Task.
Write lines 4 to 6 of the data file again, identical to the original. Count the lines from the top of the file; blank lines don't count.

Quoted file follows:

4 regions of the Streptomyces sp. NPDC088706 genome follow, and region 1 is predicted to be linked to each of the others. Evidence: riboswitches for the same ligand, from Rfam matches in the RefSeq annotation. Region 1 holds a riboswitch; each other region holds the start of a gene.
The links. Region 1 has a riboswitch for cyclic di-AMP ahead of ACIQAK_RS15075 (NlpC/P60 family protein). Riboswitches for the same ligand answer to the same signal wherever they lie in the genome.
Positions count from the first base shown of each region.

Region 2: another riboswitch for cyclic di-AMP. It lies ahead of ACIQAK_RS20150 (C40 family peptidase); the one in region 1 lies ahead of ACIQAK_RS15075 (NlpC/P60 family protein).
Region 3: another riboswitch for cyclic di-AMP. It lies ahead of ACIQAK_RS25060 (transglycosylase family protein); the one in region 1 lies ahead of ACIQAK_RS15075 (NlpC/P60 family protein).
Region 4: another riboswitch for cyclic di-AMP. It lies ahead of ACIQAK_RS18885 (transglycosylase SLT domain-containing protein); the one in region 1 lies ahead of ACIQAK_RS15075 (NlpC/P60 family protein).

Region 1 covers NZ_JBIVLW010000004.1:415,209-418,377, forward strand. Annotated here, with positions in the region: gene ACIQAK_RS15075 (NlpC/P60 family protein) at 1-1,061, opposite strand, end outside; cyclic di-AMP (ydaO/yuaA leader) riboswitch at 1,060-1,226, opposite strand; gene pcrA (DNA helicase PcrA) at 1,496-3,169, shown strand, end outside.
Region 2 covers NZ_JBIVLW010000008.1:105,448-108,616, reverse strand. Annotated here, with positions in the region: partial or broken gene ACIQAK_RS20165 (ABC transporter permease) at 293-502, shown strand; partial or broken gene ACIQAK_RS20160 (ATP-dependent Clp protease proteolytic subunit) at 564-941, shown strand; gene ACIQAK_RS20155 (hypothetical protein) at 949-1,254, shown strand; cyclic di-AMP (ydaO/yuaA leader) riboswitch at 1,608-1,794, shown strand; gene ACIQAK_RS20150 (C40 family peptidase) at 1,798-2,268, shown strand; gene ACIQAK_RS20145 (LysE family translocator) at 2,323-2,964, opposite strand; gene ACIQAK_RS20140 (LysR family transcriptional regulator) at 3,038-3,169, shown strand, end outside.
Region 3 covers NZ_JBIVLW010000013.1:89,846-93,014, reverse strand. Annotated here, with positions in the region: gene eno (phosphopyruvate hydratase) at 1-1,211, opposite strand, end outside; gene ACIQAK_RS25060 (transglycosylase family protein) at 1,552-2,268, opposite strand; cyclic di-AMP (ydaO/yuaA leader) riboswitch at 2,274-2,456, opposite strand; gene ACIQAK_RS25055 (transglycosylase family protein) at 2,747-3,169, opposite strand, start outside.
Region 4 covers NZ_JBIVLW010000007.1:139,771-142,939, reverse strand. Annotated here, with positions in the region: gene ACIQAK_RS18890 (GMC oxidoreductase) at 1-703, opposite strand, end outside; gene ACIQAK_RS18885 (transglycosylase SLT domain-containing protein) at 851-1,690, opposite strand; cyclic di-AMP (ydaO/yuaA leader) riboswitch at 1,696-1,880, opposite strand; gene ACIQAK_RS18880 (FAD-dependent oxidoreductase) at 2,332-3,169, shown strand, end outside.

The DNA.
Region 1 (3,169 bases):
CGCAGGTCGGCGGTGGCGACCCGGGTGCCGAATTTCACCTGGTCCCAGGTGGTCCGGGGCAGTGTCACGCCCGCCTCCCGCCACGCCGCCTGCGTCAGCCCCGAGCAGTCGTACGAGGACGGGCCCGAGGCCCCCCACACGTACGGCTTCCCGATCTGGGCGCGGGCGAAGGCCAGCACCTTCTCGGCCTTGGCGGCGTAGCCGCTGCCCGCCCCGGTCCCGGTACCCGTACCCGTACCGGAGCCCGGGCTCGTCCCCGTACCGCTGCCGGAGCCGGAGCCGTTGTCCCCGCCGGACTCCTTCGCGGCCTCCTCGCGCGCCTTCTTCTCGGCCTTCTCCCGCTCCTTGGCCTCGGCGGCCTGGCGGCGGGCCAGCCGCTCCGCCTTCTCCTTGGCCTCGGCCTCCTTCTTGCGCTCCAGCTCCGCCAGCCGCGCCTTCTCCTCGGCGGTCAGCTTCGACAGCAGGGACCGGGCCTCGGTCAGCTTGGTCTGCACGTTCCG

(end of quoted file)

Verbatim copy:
Region 2: another riboswitch for cyclic di-AMP. It lies ahead of ACIQAK_RS20150 (C40 family peptidase); the one in region 1 lies ahead of ACIQAK_RS15075 (NlpC/P60 family protein).
Region 3: another riboswitch for cyclic di-AMP. It lies ahead of ACIQAK_RS25060 (transglycosylase family protein); the one in region 1 lies ahead of ACIQAK_RS15075 (NlpC/P60 family protein).
Region 4: another riboswitch for cyclic di-AMP. It lies ahead of ACIQAK_RS18885 (transglycosylase SLT domain-containing protein); the one in region 1 lies ahead of ACIQAK_RS15075 (NlpC/P60 family protein).